• Heinrich Haussler at the 2018 Paris Roubaix (Bahrain Merida) (Bahrain Merida )Source: Bahrain Merida
When we nod off despite our bajillionth coffee and Roubaix snack, we hope to wake up to the sounds of a Mathew Hayman style finish in 2016 or O'Grady's in 2007, but as Mitchelton-Scott put it there was no "fairytale" ending for the Australian contingent at Paris-Roubaix this year.
Cycling Central

Bahrain Merida, Mitchelton-Scott
9 Apr 2018 - 10:25 AM  UPDATED 9 Apr 2018 - 10:28 AM

Bahrain Merida's Heinrich Haussler was the best placed Aussie in 20th, followed closely by Hayman (Mitchelton-Scott) in 22nd.

Haussler fought strongly at the front of the favourites' bunch for over 200 kilometres and for a while there we fought off sleep by dreaming of another fairytale.

But it all slipped away up the road on the back of a rainbow. Hayman too fought strongly at the front of the main bunch until the Sagz attack, 56 kilometres from the velodrome.

“I was having a fairly good day but then just ran out of legs," Hayman said. "I was able to follow those key guys but I wasn’t able to make a difference. That’s Roubaix, you spend a lot of energy getting through important sectors and then the race really starts.”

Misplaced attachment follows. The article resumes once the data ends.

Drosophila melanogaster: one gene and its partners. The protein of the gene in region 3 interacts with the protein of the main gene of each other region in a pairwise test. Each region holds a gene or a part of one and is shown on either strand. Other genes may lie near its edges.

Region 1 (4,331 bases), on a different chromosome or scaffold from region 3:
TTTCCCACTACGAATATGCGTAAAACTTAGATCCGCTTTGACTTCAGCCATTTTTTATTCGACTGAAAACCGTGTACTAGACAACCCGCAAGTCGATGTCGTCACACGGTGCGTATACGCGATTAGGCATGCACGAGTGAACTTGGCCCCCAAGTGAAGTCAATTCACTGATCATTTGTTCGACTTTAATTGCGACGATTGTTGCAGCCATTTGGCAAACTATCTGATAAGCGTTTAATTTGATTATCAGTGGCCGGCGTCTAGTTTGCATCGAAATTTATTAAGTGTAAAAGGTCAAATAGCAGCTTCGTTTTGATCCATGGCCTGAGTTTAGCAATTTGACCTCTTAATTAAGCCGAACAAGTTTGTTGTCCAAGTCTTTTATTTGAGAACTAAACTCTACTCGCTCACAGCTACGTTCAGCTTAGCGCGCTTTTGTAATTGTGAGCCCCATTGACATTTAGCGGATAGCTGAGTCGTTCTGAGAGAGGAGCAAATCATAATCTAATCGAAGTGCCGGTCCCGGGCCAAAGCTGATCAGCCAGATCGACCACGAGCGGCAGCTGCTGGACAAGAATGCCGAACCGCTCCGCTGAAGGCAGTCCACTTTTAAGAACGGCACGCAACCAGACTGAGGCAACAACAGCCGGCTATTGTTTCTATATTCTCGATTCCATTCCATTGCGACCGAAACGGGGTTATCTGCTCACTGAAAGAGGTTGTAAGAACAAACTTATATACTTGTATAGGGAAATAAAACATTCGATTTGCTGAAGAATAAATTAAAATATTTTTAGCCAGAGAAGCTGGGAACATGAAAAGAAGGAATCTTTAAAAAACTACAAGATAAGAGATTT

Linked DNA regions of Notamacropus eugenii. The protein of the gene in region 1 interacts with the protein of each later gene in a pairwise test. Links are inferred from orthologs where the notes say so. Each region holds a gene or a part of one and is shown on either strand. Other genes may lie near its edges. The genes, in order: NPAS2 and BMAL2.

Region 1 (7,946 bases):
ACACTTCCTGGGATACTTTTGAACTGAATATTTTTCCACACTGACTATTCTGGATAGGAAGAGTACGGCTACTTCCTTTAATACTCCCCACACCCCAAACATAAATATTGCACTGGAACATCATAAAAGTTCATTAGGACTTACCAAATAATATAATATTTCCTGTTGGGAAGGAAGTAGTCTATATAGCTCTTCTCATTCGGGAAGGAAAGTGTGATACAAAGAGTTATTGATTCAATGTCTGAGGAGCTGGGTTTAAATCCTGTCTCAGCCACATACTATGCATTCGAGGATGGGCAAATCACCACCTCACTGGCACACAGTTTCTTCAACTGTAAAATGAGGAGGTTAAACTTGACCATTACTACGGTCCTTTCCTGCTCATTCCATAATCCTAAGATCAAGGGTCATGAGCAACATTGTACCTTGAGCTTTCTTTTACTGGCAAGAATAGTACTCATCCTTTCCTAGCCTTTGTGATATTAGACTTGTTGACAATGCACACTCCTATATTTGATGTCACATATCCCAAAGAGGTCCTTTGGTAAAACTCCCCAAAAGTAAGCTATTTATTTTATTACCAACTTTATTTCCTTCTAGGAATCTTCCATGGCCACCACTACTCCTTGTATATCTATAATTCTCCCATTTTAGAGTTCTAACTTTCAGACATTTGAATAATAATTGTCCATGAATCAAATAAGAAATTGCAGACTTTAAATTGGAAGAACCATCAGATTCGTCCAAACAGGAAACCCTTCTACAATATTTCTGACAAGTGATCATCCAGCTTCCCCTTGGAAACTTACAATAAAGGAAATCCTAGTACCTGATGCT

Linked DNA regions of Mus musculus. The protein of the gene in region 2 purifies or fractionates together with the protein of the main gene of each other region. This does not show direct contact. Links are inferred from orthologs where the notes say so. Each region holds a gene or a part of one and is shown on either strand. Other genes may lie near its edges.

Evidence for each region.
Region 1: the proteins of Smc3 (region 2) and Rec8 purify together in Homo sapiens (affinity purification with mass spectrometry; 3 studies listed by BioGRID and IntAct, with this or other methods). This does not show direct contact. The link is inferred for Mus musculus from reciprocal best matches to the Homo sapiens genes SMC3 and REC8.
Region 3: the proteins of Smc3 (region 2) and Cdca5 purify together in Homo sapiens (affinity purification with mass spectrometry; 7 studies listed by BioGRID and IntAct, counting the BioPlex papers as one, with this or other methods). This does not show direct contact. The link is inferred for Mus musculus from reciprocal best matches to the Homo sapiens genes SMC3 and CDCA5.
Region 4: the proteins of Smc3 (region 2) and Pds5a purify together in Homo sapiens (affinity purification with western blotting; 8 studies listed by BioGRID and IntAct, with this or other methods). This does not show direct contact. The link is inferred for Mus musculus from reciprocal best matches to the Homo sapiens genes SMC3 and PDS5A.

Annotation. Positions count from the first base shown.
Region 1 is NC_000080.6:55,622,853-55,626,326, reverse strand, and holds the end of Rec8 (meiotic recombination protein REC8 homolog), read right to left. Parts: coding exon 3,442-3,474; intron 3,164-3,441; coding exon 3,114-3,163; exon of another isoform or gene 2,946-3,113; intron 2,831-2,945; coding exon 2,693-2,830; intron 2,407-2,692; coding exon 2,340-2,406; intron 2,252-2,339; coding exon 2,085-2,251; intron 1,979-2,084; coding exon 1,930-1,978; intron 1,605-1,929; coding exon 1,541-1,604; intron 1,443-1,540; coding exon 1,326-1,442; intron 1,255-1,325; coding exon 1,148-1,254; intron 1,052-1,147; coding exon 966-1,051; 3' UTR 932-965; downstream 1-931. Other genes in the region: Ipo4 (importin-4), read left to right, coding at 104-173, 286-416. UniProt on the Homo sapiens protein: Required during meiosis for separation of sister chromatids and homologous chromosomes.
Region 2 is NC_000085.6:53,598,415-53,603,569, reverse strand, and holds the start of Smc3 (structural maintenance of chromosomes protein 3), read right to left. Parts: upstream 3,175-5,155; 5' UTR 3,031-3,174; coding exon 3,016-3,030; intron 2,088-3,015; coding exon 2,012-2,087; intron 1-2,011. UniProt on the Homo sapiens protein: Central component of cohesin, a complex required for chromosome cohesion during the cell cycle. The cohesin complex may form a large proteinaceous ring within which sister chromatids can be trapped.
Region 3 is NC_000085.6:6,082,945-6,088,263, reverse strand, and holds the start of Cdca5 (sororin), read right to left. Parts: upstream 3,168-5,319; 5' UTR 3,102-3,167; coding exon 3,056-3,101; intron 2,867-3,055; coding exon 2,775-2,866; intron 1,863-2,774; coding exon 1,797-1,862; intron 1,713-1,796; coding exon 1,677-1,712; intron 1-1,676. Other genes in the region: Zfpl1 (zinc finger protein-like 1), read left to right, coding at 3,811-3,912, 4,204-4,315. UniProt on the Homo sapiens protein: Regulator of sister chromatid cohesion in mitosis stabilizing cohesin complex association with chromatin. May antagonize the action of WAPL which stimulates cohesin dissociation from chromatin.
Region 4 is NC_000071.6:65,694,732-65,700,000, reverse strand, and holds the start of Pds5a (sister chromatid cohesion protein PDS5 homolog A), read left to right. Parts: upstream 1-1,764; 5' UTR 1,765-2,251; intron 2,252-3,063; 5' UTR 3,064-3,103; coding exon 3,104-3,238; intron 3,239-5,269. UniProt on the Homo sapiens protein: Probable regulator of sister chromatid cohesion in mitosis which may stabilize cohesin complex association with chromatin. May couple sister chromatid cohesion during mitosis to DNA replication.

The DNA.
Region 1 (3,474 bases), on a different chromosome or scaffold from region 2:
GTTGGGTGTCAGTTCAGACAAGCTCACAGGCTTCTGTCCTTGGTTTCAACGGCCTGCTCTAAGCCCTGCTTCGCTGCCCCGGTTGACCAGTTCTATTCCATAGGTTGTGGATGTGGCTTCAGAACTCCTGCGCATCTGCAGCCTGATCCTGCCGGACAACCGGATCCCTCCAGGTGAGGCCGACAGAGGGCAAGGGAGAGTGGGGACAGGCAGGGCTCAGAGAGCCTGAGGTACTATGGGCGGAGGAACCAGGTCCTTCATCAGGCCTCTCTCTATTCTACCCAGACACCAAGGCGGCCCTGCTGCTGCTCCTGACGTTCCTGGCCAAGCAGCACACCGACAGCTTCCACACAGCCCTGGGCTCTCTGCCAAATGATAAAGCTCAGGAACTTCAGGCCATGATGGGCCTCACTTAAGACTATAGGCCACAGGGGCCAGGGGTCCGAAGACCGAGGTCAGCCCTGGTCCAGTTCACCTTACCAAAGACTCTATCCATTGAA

For the other Aussies, it was a mixed bag. Luke Durbridge, strongly positioned for much of the race, was taken out of contention by a mechanical and finished 59th. Mitchelton-Scott's main hope for the day, Italian Matteo Trentin crashed out on the Wallers sector, with 100 kilometres still to race.

Teammate Alex Edmondson never made it back to the front after being caught up in an early crash and DNF'd. Mitch Docker's 63rd is its own legendary tale of dogged domestique duties for his EF Education First-Drapac team.

And Brenton Jones' DNF (Delko Marseille Provence) belies his early valiant breakaway attempt on debut at Paris-Roubaix.

But may all future Australian contingents remember the Hayman fairytale - he won on his 15th attempt - and what dreams may still come.

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